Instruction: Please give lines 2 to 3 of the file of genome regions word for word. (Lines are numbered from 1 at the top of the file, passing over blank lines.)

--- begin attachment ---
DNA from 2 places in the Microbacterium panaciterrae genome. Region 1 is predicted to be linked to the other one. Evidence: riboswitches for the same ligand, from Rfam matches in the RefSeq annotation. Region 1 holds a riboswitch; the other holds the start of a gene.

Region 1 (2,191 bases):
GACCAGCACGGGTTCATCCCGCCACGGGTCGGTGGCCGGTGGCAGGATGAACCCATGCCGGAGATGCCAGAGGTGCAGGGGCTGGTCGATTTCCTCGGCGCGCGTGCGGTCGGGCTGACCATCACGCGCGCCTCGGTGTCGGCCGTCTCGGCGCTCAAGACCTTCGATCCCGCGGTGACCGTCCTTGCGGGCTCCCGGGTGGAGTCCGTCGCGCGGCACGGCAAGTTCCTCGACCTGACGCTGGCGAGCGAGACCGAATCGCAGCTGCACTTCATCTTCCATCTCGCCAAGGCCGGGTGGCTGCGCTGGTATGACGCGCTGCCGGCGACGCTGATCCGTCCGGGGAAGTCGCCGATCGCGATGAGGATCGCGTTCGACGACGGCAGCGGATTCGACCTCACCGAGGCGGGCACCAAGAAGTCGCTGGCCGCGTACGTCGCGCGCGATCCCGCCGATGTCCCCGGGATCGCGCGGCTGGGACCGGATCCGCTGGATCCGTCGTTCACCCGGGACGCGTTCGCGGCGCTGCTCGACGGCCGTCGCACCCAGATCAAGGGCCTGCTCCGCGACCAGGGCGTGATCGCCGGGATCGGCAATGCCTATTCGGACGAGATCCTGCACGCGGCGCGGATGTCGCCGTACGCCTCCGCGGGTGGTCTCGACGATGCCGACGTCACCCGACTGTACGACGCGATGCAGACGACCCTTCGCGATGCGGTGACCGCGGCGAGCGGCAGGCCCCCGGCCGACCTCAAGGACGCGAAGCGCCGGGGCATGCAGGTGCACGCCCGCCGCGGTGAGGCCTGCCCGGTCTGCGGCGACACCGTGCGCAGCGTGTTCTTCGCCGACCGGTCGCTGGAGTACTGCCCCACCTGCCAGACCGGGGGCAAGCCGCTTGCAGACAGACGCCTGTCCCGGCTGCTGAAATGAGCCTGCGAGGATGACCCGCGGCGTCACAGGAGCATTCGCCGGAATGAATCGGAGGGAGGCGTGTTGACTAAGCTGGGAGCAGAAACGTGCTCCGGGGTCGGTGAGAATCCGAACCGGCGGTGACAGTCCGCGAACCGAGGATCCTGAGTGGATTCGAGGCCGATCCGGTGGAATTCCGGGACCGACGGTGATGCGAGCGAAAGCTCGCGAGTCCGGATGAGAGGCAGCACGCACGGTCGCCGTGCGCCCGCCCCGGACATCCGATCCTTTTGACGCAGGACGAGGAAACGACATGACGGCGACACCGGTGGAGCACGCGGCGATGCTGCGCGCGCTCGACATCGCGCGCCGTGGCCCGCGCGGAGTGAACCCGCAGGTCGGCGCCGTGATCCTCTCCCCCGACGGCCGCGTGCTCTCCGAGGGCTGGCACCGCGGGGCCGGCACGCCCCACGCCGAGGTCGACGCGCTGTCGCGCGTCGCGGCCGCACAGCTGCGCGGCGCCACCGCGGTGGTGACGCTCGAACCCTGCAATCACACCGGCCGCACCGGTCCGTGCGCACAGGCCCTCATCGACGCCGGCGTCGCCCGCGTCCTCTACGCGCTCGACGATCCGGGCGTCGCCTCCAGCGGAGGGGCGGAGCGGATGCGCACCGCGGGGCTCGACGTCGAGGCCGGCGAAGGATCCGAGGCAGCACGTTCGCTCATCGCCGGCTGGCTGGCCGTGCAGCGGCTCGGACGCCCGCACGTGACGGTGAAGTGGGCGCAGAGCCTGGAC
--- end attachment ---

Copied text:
Region 1 (2,191 bases):
GACCAGCACGGGTTCATCCCGCCACGGGTCGGTGGCCGGTGGCAGGATGAACCCATGCCGGAGATGCCAGAGGTGCAGGGGCTGGTCGATTTCCTCGGCGCGCGTGCGGTCGGGCTGACCATCACGCGCGCCTCGGTGTCGGCCGTCTCGGCGCTCAAGACCTTCGATCCCGCGGTGACCGTCCTTGCGGGCTCCCGGGTGGAGTCCGTCGCGCGGCACGGCAAGTTCCTCGACCTGACGCTGGCGAGCGAGACCGAATCGCAGCTGCACTTCATCTTCCATCTCGCCAAGGCCGGGTGGCTGCGCTGGTATGACGCGCTGCCGGCGACGCTGATCCGTCCGGGGAAGTCGCCGATCGCGATGAGGATCGCGTTCGACGACGGCAGCGGATTCGACCTCACCGAGGCGGGCACCAAGAAGTCGCTGGCCGCGTACGTCGCGCGCGATCCCGCCGATGTCCCCGGGATCGCGCGGCTGGGACCGGATCCGCTGGATCCGTCGTTCACCCGGGACGCGTTCGCGGCGCTGCTCGACGGCCGTCGCACCCAGATCAAGGGCCTGCTCCGCGACCAGGGCGTGATCGCCGGGATCGGCAATGCCTATTCGGACGAGATCCTGCACGCGGCGCGGATGTCGCCGTACGCCTCCGCGGGTGGTCTCGACGATGCCGACGTCACCCGACTGTACGACGCGATGCAGACGACCCTTCGCGATGCGGTGACCGCGGCGAGCGGCAGGCCCCCGGCCGACCTCAAGGACGCGAAGCGCCGGGGCATGCAGGTGCACGCCCGCCGCGGTGAGGCCTGCCCGGTCTGCGGCGACACCGTGCGCAGCGTGTTCTTCGCCGACCGGTCGCTGGAGTACTGCCCCACCTGCCAGACCGGGGGCAAGCCGCTTGCAGACAGACGCCTGTCCCGGCTGCTGAAATGAGCCTGCGAGGATGACCCGCGGCGTCACAGGAGCATTCGCCGGAATGAATCGGAGGGAGGCGTGTTGACTAAGCTGGGAGCAGAAACGTGCTCCGGGGTCGGTGAGAATCCGAACCGGCGGTGACAGTCCGCGAACCGAGGATCCTGAGTGGATTCGAGGCCGATCCGGTGGAATTCCGGGACCGACGGTGATGCGAGCGAAAGCTCGCGAGTCCGGATGAGAGGCAGCACGCACGGTCGCCGTGCGCCCGCCCCGGACATCCGATCCTTTTGACGCAGGACGAGGAAACGACATGACGGCGACACCGGTGGAGCACGCGGCGATGCTGCGCGCGCTCGACATCGCGCGCCGTGGCCCGCGCGGAGTGAACCCGCAGGTCGGCGCCGTGATCCTCTCCCCCGACGGCCGCGTGCTCTCCGAGGGCTGGCACCGCGGGGCCGGCACGCCCCACGCCGAGGTCGACGCGCTGTCGCGCGTCGCGGCCGCACAGCTGCGCGGCGCCACCGCGGTGGTGACGCTCGAACCCTGCAATCACACCGGCCGCACCGGTCCGTGCGCACAGGCCCTCATCGACGCCGGCGTCGCCCGCGTCCTCTACGCGCTCGACGATCCGGGCGTCGCCTCCAGCGGAGGGGCGGAGCGGATGCGCACCGCGGGGCTCGACGTCGAGGCCGGCGAAGGATCCGAGGCAGCACGTTCGCTCATCGCCGGCTGGCTGGCCGTGCAGCGGCTCGGACGCCCGCACGTGACGGTGAAGTGGGCGCAGAGCCTGGAC